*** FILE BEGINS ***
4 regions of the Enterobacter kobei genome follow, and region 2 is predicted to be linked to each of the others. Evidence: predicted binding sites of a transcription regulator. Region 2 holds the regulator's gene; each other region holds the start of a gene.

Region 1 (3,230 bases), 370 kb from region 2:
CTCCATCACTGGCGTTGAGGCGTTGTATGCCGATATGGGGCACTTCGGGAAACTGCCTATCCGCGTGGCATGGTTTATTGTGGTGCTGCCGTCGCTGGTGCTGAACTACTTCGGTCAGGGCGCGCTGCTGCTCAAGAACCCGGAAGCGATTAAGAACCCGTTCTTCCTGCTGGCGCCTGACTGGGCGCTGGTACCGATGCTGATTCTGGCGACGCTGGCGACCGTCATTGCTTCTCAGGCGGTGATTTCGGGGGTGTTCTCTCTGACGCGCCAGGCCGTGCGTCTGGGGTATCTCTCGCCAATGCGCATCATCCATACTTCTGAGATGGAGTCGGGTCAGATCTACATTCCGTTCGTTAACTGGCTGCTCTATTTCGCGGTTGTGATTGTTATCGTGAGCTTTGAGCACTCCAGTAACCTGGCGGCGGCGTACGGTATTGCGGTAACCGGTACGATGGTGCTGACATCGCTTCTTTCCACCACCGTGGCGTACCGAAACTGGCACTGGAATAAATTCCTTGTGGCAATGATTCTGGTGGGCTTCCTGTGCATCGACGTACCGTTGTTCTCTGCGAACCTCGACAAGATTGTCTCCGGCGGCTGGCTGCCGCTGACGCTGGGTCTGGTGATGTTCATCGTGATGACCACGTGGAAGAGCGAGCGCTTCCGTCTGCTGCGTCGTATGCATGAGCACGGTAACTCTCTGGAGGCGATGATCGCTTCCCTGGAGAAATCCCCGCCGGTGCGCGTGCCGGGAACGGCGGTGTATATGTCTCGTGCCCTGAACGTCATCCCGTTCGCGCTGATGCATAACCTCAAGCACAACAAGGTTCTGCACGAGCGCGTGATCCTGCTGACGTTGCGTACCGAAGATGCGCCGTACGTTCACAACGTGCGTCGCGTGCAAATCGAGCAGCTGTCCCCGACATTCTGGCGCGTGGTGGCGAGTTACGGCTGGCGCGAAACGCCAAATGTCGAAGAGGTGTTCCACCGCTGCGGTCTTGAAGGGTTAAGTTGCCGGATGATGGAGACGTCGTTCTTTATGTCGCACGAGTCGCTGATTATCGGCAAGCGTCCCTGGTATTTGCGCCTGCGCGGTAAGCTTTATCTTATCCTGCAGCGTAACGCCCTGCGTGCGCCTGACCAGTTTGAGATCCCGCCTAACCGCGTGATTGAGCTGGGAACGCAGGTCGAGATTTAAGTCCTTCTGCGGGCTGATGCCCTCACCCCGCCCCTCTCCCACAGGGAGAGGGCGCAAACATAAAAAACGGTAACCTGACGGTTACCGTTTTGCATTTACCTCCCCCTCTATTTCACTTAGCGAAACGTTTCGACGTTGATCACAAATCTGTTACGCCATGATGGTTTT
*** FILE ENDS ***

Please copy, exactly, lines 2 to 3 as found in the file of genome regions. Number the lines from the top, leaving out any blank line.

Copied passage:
Region 1 (3,230 bases), 370 kb from region 2:
CTCCATCACTGGCGTTGAGGCGTTGTATGCCGATATGGGGCACTTCGGGAAACTGCCTATCCGCGTGGCATGGTTTATTGTGGTGCTGCCGTCGCTGGTGCTGAACTACTTCGGTCAGGGCGCGCTGCTGCTCAAGAACCCGGAAGCGATTAAGAACCCGTTCTTCCTGCTGGCGCCTGACTGGGCGCTGGTACCGATGCTGATTCTGGCGACGCTGGCGACCGTCATTGCTTCTCAGGCGGTGATTTCGGGGGTGTTCTCTCTGACGCGCCAGGCCGTGCGTCTGGGGTATCTCTCGCCAATGCGCATCATCCATACTTCTGAGATGGAGTCGGGTCAGATCTACATTCCGTTCGTTAACTGGCTGCTCTATTTCGCGGTTGTGATTGTTATCGTGAGCTTTGAGCACTCCAGTAACCTGGCGGCGGCGTACGGTATTGCGGTAACCGGTACGATGGTGCTGACATCGCTTCTTTCCACCACCGTGGCGTACCGAAACTGGCACTGGAATAAATTCCTTGTGGCAATGATTCTGGTGGGCTTCCTGTGCATCGACGTACCGTTGTTCTCTGCGAACCTCGACAAGATTGTCTCCGGCGGCTGGCTGCCGCTGACGCTGGGTCTGGTGATGTTCATCGTGATGACCACGTGGAAGAGCGAGCGCTTCCGTCTGCTGCGTCGTATGCATGAGCACGGTAACTCTCTGGAGGCGATGATCGCTTCCCTGGAGAAATCCCCGCCGGTGCGCGTGCCGGGAACGGCGGTGTATATGTCTCGTGCCCTGAACGTCATCCCGTTCGCGCTGATGCATAACCTCAAGCACAACAAGGTTCTGCACGAGCGCGTGATCCTGCTGACGTTGCGTACCGAAGATGCGCCGTACGTTCACAACGTGCGTCGCGTGCAAATCGAGCAGCTGTCCCCGACATTCTGGCGCGTGGTGGCGAGTTACGGCTGGCGCGAAACGCCAAATGTCGAAGAGGTGTTCCACCGCTGCGGTCTTGAAGGGTTAAGTTGCCGGATGATGGAGACGTCGTTCTTTATGTCGCACGAGTCGCTGATTATCGGCAAGCGTCCCTGGTATTTGCGCCTGCGCGGTAAGCTTTATCTTATCCTGCAGCGTAACGCCCTGCGTGCGCCTGACCAGTTTGAGATCCCGCCTAACCGCGTGATTGAGCTGGGAACGCAGGTCGAGATTTAAGTCCTTCTGCGGGCTGATGCCCTCACCCCGCCCCTCTCCCACAGGGAGAGGGCGCAAACATAAAAAACGGTAACCTGACGGTTACCGTTTTGCATTTACCTCCCCCTCTATTTCACTTAGCGAAACGTTTCGACGTTGATCACAAATCTGTTACGCCATGATGGTTTT